Local veteran Terrence Carter has a lot to teach others about helping the community, exercising humility and, above all else, the importance of knowledge and our duty to pass it along.
Carter was born in Cadiz, Ohio as the youngest of seven siblings. His family has been closely intertwined within the military, with many of Carter’s uncles serving along with his brothers.
“I was raised in a small town like Leesville. That’s why I have no urge to leave,” Carter said. “I like the closeness of people. Being able to talk to people and really meet them for themselves. Everybody knows everybody and you just enjoy life.”
Carter joined the military in June 1997 at the age of 32 as a Chaplain’s Assistant. His duties took him to several places, serving time in Korea, Iraq, the Arlington National Cemetery and Alaska.
Carter was one of the first responders at the Pentagon crash site during the September 11, 2001 attacks.
He transferred to Alaska in 2003, before being stationed in Fort Polk in 2007.
Ever since, Carter has been connecting with the community however he can. In 2008, he joined the Knights of Columbus where he serves today as the financial secretary.
Carter medically retired from the military in 2014, though his service to the community did not stop there. He worked with Pickering High School as the girls track team coach in 2017.
He helped older veterans make their way to the Veteran Affairs office before the opening of the Veteran’s Place in Leesville.
Carter has been all over Leesville doing whatever he can to give back to the community and the people he has come to know along the way. “That was the biggest thing I learned from the Army – give back,” Carter said. “Give back. That’s what I’m trying to teach the kids, I like to give them knowledge. And that’s why I come here [The Veterans Place]. I can listen to people give me knowledge.”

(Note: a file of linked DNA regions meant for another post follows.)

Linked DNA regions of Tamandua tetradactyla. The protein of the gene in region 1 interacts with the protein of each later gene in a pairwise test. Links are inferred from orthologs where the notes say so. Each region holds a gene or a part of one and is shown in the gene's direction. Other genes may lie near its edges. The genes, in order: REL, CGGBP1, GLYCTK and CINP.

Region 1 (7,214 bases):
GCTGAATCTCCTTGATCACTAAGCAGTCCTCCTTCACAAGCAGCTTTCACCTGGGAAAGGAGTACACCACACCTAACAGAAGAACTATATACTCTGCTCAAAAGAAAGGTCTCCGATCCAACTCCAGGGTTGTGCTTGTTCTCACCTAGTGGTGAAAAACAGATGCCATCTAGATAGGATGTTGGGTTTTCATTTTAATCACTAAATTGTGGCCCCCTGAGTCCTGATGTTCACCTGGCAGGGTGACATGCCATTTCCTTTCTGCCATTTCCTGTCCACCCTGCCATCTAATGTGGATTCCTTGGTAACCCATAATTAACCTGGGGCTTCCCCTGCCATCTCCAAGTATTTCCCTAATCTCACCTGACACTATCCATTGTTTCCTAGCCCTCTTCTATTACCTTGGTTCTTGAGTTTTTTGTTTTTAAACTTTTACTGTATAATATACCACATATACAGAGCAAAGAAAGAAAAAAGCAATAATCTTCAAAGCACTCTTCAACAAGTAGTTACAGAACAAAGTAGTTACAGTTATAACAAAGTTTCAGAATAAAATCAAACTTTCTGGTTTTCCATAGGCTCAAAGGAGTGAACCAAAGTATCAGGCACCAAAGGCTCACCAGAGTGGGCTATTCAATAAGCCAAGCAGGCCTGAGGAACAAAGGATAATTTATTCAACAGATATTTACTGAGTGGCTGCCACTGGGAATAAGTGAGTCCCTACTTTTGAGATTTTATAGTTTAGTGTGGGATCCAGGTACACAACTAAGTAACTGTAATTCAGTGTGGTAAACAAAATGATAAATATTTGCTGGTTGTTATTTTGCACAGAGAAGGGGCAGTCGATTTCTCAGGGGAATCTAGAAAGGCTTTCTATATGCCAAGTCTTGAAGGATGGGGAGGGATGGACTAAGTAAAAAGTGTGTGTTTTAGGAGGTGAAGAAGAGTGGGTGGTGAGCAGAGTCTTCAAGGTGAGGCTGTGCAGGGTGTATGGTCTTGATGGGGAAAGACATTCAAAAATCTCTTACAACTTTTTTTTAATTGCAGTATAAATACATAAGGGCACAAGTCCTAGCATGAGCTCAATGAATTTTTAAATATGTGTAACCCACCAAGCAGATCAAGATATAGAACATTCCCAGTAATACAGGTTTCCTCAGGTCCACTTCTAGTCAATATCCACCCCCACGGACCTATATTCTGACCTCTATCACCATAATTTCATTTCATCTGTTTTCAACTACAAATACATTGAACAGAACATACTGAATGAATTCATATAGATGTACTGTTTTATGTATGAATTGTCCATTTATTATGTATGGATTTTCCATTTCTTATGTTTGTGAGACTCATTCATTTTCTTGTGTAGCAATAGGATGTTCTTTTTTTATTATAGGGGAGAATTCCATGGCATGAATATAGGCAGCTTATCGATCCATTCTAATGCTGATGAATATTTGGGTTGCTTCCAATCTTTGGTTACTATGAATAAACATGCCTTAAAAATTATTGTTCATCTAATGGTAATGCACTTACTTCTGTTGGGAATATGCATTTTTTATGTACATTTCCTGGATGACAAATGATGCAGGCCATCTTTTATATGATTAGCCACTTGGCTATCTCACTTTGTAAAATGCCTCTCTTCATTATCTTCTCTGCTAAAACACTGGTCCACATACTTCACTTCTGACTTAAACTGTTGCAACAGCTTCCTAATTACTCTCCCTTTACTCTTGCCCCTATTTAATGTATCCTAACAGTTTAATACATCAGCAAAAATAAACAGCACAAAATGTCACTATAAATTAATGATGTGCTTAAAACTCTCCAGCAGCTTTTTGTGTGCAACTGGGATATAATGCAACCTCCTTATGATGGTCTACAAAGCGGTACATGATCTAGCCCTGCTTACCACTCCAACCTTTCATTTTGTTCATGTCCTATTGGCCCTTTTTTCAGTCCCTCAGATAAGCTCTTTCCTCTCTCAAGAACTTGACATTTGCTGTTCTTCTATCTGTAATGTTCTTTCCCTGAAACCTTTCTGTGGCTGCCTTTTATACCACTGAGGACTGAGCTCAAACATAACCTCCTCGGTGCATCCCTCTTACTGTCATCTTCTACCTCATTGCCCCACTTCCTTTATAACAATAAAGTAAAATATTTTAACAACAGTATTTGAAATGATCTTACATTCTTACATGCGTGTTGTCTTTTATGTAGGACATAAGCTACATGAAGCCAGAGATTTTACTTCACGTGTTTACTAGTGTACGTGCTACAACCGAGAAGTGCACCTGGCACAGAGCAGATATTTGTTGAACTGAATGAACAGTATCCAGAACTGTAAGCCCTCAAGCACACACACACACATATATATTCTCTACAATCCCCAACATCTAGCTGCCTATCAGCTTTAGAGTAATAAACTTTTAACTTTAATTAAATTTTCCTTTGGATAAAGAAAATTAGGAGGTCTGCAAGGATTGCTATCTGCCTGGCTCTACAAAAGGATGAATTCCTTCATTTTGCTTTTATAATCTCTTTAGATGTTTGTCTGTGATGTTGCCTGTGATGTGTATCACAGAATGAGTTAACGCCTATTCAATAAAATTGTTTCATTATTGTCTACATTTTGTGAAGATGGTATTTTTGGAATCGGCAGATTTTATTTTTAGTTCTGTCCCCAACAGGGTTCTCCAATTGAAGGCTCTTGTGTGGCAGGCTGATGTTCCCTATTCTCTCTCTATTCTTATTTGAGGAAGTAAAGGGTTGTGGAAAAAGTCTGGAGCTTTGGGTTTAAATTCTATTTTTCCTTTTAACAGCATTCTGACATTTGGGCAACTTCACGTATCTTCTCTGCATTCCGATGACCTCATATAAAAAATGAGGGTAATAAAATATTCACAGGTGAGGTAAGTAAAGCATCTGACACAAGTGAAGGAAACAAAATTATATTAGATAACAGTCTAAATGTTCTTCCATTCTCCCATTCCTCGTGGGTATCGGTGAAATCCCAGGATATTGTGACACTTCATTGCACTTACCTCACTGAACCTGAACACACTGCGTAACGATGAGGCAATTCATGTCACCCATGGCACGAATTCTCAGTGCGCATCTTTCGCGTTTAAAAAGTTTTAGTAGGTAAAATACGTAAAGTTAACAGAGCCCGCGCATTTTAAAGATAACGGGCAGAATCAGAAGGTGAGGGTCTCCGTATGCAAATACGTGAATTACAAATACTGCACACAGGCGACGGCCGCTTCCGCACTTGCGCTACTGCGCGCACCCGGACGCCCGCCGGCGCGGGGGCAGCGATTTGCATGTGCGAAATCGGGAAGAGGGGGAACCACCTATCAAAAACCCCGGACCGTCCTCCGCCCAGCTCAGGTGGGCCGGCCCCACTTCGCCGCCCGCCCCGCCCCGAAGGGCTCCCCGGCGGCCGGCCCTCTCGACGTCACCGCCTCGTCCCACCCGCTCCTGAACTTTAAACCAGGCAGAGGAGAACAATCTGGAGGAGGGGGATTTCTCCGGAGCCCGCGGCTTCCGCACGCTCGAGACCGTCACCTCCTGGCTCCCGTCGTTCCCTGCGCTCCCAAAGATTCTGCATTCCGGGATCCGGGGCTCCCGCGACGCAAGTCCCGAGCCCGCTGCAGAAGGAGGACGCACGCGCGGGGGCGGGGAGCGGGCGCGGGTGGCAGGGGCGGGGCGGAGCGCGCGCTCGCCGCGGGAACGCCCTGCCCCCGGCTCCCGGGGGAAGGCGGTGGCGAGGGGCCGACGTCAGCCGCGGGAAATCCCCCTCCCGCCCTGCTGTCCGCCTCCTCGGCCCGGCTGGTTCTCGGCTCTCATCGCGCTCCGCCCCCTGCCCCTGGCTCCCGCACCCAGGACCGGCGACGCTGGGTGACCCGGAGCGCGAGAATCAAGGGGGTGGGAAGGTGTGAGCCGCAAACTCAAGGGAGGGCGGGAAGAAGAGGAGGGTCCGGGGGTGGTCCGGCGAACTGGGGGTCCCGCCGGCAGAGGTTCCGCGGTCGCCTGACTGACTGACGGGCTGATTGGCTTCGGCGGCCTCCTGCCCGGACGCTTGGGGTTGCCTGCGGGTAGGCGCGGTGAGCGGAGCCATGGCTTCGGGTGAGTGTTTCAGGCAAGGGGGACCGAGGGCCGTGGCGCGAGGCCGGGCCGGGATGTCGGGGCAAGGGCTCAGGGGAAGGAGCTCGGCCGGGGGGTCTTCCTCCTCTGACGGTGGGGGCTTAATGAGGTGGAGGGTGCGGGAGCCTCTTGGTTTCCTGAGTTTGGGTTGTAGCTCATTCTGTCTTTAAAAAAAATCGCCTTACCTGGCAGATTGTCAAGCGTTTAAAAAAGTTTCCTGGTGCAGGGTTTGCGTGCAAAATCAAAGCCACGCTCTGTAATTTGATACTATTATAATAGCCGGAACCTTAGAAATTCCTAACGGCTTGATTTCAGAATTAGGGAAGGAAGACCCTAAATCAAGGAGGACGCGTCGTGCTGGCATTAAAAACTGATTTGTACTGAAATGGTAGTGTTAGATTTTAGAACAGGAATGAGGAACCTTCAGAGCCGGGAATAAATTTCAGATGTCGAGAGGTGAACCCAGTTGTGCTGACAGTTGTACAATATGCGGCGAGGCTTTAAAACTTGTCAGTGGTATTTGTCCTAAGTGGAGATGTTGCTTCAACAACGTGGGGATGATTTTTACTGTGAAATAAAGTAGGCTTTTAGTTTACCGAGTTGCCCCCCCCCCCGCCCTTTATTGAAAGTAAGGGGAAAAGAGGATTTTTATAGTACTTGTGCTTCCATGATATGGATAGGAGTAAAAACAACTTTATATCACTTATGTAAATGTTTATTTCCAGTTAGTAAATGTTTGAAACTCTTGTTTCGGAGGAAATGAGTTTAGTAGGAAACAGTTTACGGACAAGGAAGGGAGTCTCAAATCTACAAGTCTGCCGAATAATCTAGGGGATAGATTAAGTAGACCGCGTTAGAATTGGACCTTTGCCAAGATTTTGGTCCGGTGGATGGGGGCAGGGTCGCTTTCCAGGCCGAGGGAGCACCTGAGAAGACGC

Currently, Carter works at the Fort Polk commissary with his daughter and son, helping to establish a sense of direction and work ethic with his own children.
When he’s not working with his kids or the community at large, Carter has his own passions. “I’m a camera geek,” Carter said.
He has taken many photos during his service in the military, using his photos to help people keep track of their family members in the armed forces and communicate with them about those family members.
The next time you see Carter, no doubt providing aid to the community in some shape or form, be sure to thank him for his service, both in the military and now. Lend him an ear, and you’ll no doubt become another become another member of his home in Leesville.
“For not being from Leesville, I’ve met so many people that it feels like home. No, it is home,” Carter said.